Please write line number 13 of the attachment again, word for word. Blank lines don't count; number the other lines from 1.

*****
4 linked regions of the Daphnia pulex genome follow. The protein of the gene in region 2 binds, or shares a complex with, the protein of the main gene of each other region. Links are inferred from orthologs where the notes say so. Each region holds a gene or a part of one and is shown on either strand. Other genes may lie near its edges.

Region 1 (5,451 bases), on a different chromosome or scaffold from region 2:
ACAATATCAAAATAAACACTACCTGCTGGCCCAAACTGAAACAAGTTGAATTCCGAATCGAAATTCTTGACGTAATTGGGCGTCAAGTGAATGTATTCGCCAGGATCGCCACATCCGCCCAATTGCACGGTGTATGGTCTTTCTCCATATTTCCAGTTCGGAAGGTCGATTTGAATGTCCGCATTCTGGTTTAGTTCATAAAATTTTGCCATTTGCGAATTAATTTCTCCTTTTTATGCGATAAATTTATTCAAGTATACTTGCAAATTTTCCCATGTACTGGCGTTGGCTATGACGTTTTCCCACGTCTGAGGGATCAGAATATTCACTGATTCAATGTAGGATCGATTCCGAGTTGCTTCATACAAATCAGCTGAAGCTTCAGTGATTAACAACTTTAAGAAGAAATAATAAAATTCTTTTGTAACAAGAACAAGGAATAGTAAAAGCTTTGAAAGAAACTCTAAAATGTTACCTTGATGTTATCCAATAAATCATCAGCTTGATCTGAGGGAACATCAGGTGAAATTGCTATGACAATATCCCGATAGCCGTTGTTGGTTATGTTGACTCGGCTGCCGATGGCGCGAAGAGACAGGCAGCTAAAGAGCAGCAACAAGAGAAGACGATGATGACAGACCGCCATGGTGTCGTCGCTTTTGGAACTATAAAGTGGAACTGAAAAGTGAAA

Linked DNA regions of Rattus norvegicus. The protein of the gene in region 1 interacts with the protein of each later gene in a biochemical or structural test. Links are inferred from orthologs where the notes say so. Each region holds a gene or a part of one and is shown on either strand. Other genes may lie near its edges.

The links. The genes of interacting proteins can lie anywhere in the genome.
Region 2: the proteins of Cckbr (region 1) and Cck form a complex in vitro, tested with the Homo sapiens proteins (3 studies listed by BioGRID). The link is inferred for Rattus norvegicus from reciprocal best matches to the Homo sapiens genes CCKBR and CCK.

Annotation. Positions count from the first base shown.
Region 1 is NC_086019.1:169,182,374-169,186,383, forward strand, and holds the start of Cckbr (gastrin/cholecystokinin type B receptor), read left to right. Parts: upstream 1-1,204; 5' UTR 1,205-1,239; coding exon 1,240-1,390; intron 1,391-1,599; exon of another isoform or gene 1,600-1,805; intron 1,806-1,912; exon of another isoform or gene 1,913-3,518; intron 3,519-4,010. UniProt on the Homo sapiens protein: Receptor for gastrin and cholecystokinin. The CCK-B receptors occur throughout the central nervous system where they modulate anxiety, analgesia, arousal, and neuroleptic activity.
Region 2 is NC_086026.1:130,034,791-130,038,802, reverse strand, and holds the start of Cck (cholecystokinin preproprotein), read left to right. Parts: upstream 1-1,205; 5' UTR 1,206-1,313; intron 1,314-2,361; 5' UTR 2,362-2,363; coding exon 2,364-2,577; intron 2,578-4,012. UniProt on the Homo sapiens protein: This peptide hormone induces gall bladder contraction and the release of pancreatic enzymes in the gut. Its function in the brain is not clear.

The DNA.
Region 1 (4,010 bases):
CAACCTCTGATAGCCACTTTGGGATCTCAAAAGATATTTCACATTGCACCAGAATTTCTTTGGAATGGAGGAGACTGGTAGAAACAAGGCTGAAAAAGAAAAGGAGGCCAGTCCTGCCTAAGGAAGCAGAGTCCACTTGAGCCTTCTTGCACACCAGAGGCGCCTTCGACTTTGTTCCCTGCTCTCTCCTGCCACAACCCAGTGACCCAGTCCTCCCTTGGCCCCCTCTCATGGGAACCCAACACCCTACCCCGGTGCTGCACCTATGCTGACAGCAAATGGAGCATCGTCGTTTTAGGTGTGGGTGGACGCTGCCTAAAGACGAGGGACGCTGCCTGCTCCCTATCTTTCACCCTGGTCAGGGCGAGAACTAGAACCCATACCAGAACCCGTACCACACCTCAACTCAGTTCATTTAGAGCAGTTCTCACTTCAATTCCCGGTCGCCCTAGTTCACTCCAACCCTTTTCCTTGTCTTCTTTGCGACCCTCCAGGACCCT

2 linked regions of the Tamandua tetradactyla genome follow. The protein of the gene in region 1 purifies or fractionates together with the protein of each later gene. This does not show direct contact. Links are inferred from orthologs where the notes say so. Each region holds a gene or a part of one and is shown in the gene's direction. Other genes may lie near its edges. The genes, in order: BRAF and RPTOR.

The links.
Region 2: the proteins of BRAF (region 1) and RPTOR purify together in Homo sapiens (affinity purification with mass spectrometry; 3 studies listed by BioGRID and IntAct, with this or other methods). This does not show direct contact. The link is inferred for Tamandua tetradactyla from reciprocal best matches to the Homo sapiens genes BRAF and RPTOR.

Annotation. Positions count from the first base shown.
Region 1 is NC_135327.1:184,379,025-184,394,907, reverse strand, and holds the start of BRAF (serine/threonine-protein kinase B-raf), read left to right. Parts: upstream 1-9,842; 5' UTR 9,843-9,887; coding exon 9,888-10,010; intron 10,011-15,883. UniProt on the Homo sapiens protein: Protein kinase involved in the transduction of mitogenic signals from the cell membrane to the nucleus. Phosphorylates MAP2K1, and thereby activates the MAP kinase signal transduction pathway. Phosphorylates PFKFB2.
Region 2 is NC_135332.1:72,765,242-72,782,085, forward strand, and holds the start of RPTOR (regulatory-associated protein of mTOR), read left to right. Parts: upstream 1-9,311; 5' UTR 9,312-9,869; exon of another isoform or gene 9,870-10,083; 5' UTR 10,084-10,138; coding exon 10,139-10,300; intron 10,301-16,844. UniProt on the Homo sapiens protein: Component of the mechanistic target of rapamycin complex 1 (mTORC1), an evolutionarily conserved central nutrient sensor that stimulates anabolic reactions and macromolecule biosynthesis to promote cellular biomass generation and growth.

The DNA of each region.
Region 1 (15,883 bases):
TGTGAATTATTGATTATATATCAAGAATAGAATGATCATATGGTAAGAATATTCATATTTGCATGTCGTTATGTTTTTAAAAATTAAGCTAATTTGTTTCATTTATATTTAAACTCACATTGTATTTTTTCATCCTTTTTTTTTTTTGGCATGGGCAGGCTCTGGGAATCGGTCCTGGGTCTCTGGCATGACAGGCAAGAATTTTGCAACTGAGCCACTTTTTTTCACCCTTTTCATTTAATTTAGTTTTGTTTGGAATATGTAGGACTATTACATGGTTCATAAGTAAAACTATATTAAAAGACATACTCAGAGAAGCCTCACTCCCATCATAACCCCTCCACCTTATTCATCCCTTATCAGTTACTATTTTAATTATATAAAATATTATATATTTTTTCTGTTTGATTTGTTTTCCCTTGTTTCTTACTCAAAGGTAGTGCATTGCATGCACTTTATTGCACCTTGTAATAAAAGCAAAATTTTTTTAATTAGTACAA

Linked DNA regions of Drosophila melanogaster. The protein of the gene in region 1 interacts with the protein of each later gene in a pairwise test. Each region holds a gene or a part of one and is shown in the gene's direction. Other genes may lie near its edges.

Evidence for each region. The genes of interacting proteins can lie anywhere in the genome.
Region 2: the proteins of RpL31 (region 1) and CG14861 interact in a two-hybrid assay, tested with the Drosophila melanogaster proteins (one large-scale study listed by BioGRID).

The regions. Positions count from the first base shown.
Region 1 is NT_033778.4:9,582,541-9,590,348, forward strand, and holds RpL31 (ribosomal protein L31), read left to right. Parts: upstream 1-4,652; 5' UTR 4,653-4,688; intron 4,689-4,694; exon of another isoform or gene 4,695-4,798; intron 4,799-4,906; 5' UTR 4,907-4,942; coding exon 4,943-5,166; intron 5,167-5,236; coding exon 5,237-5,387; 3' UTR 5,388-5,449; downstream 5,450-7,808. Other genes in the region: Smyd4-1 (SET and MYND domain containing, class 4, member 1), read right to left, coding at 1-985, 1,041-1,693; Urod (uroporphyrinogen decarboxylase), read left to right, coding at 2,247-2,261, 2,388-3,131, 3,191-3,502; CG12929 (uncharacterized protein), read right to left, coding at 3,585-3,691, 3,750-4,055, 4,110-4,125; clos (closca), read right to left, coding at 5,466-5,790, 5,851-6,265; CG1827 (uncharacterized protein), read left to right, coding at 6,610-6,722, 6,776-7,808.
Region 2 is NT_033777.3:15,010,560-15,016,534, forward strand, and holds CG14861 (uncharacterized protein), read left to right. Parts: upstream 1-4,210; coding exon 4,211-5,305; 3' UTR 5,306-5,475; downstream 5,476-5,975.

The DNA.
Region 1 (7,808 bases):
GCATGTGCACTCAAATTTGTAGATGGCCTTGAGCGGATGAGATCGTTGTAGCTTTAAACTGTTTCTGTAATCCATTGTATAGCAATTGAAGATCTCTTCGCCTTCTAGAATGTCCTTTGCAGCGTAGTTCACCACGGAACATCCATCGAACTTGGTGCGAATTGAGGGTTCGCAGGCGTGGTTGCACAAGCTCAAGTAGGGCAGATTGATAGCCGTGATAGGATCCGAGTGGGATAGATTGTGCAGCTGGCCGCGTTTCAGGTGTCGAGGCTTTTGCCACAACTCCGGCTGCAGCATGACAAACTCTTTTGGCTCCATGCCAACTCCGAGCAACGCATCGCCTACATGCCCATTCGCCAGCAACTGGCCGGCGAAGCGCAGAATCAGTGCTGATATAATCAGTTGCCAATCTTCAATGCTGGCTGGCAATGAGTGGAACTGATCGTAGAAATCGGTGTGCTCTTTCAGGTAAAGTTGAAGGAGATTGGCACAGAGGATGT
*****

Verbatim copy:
2 linked regions of the Tamandua tetradactyla genome follow. The protein of the gene in region 1 purifies or fractionates together with the protein of each later gene. This does not show direct contact. Links are inferred from orthologs where the notes say so. Each region holds a gene or a part of one and is shown in the gene's direction. Other genes may lie near its edges. The genes, in order: BRAF and RPTOR.